Lucky for Canada, the Caterpillars of the world cannot move the oil, the potash, the trees, the minerals, etc that our floating our economy right now.


  5. Well Doug, we also see the vicious face of entitlement and socialism. No economic system is perfect, but communism and socialism doesn’t work in the long term. Yes, there are horrendous capitalist abuses but most of the time, people live productive lives in productive jobs. It’s just that employers can no longer afford all the benefits and entitlements being demanded. And, even if corporations make huge profits, so what, it goes to shareholders and research and development which is then put back into the economy.

    On this topic, you and I disagree vehemently.


  6. “Back in March of 2008, Prime Minister Stephen Harper visited the Oxford Street plant to highlight a $5 million federal tax break for buyers of the diesel locomotive-makers products and a wider $1 billion tax break on industrial capital investments. It’s because of these levies, Rae said the federal government should be getting involved in the lockout that started New Year’s Day”


  7. Pissedoff at 4:56pm. I understood the issue, thanks. I revised my paragraph on the tax credits because, you were right, and I didn’t think I had been clear enough. But, no, I hadn’t noticed your comment there but Paul covered the topic very well, as usual. 😉


  8. Sandy said ” On this topic, you are I disagree vehemently.”

    Quite right … many on the left constantly criticize “evil” companies about profits. In the case of EMD , so Caterpillar made a profit , does the left expect Caterpillar to run EMD at a loss … it seems so by their perverted reasoning.

    I recently saw an email circulating ranting about the cost of drugs.I certainly am not trying to defend the drug companies , but the article didn’t list the development , regulatory testing , marketing and ongoing Q/A (quality) costs … typically $300 million+ for a new drug.

    So assume the evil drug company spends $300 million to develop a new drug , if they sell 300,000,000 pills at $1 each they break even … see how long the evil company stays in that business.


  9. Thanks for that link Pissedoff. Perhaps readers can comment.

    I believe Paul at CAW Worker is right. Those kinds of tax breaks were made during the Chretien and Martin years, even for work done outside Canada. Yet, few of the same folks were complaining then. Point is, no government leader can read the future and capital will flee, unfortunately. My point,however, is no country can survive long, or with an engaged and motivated work force, when there is primarily a public sector creating the jobs.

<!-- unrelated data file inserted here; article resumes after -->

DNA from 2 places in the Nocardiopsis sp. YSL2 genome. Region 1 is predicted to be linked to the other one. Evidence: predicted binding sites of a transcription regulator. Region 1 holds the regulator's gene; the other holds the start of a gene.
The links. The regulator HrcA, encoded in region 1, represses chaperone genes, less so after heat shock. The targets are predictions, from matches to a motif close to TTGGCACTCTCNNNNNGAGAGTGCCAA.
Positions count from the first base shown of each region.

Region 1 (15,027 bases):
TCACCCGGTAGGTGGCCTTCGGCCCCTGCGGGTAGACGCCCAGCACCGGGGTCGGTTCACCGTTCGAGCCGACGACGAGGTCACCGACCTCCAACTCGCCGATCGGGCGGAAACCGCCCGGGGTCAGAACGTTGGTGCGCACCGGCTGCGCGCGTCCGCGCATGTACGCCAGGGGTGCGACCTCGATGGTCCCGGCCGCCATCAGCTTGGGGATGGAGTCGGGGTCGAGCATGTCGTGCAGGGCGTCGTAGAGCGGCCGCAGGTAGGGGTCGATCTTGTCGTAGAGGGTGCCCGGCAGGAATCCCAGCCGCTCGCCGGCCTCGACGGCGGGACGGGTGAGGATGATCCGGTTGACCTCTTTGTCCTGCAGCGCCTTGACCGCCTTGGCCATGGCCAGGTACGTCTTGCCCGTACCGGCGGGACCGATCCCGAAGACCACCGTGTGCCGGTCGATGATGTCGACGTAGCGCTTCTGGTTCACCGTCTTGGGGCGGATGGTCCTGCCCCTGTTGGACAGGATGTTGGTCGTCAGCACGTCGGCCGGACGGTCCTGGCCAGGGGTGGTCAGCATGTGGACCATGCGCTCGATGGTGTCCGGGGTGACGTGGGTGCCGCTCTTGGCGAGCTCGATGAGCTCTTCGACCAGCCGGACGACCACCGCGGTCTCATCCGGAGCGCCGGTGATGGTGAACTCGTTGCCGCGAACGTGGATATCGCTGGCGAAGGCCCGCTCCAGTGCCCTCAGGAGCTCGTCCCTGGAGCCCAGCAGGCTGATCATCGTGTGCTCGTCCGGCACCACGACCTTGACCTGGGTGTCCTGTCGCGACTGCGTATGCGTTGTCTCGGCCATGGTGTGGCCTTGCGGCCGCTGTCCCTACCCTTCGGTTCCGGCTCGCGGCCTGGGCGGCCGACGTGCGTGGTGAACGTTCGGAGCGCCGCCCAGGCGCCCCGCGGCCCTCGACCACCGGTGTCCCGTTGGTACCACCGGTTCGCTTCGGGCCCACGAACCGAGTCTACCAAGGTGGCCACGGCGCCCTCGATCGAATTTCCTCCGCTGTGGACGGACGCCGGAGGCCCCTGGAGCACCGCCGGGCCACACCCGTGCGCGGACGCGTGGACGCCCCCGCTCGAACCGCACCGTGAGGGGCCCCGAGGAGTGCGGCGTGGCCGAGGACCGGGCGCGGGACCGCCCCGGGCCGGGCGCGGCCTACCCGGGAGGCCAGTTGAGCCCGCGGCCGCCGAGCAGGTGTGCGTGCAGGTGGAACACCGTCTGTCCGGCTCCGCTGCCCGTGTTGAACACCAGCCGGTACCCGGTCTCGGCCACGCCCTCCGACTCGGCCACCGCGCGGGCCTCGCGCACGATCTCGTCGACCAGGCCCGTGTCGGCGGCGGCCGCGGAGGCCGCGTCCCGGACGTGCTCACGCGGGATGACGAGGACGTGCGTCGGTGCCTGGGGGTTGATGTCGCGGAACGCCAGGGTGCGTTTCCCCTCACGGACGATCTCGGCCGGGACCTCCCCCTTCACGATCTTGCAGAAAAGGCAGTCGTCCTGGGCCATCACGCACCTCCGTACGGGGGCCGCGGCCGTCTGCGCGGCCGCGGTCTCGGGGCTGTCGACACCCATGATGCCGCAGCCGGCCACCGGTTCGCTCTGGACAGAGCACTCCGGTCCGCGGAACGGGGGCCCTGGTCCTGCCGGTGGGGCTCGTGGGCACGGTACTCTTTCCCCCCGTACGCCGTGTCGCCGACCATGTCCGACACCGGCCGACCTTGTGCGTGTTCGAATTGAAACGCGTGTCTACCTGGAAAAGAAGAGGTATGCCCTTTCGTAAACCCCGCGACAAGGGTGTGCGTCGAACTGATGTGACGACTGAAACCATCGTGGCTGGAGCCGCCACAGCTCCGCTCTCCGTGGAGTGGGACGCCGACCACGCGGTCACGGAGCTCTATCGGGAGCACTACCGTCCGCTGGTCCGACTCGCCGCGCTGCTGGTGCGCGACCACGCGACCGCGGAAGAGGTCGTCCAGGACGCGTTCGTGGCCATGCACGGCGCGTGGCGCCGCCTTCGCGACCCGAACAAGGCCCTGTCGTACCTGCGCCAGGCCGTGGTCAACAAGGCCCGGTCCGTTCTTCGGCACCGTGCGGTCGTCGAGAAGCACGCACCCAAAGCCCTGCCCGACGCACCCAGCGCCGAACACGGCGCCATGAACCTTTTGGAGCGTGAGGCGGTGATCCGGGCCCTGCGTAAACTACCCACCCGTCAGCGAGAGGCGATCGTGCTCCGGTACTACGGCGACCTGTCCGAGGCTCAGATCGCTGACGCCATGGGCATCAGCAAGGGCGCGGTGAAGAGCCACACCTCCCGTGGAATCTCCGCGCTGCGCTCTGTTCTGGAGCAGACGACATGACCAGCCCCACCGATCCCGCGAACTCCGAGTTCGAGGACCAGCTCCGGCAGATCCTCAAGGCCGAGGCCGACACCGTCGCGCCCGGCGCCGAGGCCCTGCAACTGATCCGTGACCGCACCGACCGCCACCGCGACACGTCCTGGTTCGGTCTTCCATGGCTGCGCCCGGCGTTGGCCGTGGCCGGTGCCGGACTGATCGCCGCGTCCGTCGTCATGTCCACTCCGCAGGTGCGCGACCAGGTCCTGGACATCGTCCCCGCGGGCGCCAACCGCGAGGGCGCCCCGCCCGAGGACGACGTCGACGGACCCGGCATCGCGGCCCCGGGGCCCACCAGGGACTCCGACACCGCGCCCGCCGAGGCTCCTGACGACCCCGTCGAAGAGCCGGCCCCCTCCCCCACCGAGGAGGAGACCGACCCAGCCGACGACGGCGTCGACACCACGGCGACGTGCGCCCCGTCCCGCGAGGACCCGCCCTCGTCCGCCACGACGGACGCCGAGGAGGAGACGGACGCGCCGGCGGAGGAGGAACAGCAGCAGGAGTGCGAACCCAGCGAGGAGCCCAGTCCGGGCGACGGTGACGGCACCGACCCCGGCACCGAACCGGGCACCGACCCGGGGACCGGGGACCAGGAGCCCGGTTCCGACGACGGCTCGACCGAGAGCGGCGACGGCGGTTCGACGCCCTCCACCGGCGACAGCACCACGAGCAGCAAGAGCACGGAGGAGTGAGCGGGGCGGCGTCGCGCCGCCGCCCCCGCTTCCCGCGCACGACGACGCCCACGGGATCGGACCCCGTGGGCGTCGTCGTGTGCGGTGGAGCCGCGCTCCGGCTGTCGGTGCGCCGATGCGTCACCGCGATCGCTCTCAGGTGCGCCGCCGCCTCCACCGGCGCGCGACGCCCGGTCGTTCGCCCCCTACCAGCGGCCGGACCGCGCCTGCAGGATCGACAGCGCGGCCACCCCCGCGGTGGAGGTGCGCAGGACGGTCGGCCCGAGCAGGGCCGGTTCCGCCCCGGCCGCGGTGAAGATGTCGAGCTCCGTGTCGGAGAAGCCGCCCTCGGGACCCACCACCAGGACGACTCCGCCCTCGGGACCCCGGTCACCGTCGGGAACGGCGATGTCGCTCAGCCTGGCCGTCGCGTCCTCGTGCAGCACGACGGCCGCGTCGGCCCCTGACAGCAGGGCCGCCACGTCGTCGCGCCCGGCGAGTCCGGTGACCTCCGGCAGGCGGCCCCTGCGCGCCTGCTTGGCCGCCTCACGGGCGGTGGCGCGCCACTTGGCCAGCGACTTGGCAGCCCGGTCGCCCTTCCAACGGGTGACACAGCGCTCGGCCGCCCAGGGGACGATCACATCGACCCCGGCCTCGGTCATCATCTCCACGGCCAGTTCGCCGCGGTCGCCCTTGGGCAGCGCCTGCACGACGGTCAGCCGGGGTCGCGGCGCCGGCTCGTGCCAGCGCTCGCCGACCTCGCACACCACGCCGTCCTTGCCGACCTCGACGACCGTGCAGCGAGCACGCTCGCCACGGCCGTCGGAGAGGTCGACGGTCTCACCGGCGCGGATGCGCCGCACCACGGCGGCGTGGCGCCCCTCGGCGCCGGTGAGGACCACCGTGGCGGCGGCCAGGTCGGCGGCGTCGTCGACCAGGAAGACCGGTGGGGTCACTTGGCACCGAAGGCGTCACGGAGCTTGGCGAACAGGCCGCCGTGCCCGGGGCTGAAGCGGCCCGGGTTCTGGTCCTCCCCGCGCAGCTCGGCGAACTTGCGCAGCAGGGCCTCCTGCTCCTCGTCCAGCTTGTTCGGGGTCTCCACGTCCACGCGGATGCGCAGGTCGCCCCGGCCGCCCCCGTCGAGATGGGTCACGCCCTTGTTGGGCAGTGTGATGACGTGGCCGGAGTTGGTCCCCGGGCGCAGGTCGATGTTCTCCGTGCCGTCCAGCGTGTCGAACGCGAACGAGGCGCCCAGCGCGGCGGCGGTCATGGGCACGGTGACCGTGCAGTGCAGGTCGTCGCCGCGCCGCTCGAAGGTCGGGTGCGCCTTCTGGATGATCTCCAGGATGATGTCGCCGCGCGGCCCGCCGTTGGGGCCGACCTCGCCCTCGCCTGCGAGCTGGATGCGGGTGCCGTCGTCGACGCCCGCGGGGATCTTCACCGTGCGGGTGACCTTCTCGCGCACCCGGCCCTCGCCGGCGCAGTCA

In any event, governments don’t create jobs; rather they create the policies and conditions for investment and jobs. Unless of course, the jobs are in the public sector.

    Think about the incentives and subsidies McGuinty has been putting into green energy — money down the drain. Rae should worry about that too.


  10. I have received feedback that people cannot post comments on my site. I don’t know why but I will change the current theme to a trial one to see if that helps the situation. In the meantime, I’ll contact support.


  11. All this fire breathing commentary from the left-wing politician’s, media and unions that is being spewed at Caterpillar and, by extension, all manufacturers and business, is absolutely toxic for the economy. It actually makes it easier for businesses to make the hard decision to pull up stakes and move somewhere a little more hospitable. After all, it’s pretty obvious that they are hated and despised. Same goes for businesses that are thinking about setting up in Ontario.
    How can these characters not see that? They are blinded by their ideology.
    They know not what they do.


  12. The hypocrisey of the CAW knows no bounds. They bleat publically about how Caterpillar are such bullies. Here in Port Elgin On. the CAW have placed a $2 million wind turbine at their Family Education Centre. Against the communities objection, they’ve decided to steamroll ahead with the placement of their turbine that goes against all health and safety regulations for the turbine.
    What the hell are the CAW doing blowing $2 million dues money on this and more on other “social” programs and why this money isn’t going to retaining jobs and why are they behaving privately what they’re railing against publically?
    Also know that the CAW has a Feed in Tarriff contract so they’ll have their grubby mitts in the Ontario taxpayers wallet for 20 years. I guess the 6 Billion bailout just wasn’t enough


  13. Paul K. I would recommend readers check out your blog about the wind turbine problem in Port Elgin. They need only click on your name. www.
    What an eye and ear full. I live in the Niagara area and there are fans in the vineyards. They are diesel powered but only used in the fall when there is danger of frost prior to harvest. And, I know what they sound like. If they are run at night, we get very little if any sleep. How much worse 24/7 or close to that and a much higher pitch. Anyway, keep up the good work.


  14. Pingback: Sandy: Andrew Coyne on the truth about EDM & Caterpillar | Jack's Newswatch

  15. Harper it seems wants to “beat our plowshares into swords” a war economy is a highly inefficient economy. There is almost no worse way to spend the money.

    Spending the same dollar on infrastructure (roads, bridges, airports, harbours, schools, hospitals…) generates far more jobs at the same expenditure level than tax cuts or war spending.


  16. Doug — You keep doing it. No matter what I write, you leave a comment that is anti-Harper whatever. Sorry, but I’m just not going to approve any more because they don’t add anything to the discussion. This post, by the way, was about Hudak, McGuinty and Ontario going to pot because of bad policies and union intransigence.